The weather-related impacts of climate change will increasingly threaten critical infrastructure in the future. Shifting electricity grids towards microgrids could help.
In an era of climate change and extreme weather, a microgrid — a self-sufficient, energy-generating distribution and control system — puts communities on the path to self-reliance.
Small-scale renewable energy projects can power rural areas not connected to the main grid. But investors may hesitate if future electrification remains unpredictable.
Making electric grids better able to withstand extreme weather events will require teamwork from engineers, researchers and the government.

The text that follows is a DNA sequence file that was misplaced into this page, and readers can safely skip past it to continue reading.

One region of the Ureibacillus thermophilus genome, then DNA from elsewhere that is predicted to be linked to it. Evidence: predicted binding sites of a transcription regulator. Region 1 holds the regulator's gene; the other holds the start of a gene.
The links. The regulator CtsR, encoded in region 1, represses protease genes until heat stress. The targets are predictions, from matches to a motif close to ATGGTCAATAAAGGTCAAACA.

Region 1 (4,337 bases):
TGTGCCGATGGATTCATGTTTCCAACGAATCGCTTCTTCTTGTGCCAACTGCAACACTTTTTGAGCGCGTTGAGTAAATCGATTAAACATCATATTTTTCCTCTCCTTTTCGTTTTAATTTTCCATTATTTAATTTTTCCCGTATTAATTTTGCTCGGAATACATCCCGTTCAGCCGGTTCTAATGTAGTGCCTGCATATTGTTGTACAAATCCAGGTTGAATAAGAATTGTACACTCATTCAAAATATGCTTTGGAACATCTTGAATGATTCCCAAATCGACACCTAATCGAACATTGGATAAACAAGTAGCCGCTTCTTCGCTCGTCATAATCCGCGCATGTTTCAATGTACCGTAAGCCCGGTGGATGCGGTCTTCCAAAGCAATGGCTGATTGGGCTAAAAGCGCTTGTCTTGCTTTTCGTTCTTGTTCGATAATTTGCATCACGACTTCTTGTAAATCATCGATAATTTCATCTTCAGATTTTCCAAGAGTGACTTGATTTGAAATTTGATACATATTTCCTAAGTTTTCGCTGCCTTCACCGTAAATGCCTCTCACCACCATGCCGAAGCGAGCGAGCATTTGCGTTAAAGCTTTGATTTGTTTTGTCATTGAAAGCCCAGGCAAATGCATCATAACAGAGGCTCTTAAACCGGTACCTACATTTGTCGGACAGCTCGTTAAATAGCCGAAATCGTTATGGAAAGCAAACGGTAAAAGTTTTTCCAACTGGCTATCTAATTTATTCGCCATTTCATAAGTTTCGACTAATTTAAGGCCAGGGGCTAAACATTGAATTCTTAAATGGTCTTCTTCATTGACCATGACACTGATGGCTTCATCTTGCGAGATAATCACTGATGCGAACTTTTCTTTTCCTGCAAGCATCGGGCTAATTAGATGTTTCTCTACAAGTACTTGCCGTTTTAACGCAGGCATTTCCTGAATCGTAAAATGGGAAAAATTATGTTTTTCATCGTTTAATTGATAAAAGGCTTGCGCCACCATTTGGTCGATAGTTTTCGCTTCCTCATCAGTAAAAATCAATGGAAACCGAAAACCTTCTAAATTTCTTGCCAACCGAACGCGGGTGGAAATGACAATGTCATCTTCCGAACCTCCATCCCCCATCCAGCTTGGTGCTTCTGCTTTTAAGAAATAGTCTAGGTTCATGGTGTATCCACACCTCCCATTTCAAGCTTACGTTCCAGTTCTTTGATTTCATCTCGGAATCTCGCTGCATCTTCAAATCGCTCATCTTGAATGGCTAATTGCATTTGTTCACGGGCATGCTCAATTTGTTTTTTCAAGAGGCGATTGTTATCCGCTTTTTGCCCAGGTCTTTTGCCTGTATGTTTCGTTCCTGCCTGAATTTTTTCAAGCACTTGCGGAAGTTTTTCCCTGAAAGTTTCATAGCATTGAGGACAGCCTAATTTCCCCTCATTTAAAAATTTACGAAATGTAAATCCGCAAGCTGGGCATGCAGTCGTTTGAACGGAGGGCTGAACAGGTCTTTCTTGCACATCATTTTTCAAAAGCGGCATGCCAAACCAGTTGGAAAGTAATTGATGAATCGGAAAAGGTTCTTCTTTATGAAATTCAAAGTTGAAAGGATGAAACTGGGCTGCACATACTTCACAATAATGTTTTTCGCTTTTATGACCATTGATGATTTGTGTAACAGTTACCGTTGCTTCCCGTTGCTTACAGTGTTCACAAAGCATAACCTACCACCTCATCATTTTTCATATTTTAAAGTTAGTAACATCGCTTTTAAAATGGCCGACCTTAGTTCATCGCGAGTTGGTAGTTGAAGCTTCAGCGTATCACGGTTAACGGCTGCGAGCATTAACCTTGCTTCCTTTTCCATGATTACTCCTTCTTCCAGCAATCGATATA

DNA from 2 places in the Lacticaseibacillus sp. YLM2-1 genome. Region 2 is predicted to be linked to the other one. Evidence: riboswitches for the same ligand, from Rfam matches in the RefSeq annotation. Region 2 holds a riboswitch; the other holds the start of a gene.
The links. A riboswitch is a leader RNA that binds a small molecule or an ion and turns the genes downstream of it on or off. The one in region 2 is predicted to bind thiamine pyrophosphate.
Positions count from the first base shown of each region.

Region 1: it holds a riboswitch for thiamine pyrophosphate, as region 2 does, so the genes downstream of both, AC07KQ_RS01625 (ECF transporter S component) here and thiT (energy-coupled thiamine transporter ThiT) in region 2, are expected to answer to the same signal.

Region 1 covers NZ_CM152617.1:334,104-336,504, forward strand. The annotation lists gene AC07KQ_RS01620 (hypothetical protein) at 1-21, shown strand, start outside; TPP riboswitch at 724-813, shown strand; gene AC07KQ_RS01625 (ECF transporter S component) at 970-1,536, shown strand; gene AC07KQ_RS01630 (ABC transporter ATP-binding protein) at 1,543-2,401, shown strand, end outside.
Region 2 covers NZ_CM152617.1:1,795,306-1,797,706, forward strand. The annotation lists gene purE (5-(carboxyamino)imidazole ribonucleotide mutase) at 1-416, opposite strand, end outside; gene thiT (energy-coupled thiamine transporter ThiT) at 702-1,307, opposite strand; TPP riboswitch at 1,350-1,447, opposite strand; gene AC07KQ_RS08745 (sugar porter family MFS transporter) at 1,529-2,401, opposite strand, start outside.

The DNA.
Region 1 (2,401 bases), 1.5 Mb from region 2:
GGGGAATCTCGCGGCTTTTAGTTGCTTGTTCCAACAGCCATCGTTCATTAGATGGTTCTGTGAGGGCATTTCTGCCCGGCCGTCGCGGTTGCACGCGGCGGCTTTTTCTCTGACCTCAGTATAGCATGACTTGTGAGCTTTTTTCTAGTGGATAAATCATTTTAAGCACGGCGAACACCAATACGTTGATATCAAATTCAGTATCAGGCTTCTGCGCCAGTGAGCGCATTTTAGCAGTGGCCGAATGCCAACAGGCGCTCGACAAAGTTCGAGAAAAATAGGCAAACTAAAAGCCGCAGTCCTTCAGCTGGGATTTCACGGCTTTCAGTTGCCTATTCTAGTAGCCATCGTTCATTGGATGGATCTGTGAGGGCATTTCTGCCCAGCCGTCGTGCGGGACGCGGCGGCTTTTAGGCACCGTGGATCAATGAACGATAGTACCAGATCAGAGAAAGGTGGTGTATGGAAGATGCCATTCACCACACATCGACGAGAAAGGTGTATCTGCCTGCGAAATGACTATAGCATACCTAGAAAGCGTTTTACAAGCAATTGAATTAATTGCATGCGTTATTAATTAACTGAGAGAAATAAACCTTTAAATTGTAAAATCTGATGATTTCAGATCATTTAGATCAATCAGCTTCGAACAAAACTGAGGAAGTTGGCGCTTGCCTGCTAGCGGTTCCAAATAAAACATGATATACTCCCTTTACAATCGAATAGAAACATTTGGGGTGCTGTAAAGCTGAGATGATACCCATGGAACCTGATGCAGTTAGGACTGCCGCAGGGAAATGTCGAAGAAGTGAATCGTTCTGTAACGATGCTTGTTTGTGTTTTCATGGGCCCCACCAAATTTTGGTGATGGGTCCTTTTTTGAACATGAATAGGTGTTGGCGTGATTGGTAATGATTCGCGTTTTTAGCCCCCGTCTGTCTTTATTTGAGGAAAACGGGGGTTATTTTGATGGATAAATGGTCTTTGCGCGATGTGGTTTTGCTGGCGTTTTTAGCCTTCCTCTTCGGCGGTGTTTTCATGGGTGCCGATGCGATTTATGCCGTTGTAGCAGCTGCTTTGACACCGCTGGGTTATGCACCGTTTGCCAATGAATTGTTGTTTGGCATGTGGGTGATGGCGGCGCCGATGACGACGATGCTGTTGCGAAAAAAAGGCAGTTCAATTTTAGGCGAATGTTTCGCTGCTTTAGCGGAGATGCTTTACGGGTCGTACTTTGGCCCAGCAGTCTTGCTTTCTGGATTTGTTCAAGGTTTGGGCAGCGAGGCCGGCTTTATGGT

As South American countries recover from a massive blackout, the US isn’t immune: The Northeast Blackout of 2003 cut power to 50 million people, and many threats to the electricity grid remain.
Blockchain technology could be applied to our energy grids to make them smarter, and turn energy consumers into producers.
Yes, Puerto Rico and any other storm-vulnerable location could benefit from on-site solar and battery backup, but it’s unrealistic to say these microgrids are enough to power the island.
US military bases usually get their electricity from the civilian grid, which is vulnerable to attack and to disaster. Solar-powered microgrids could protect national security, and would save money.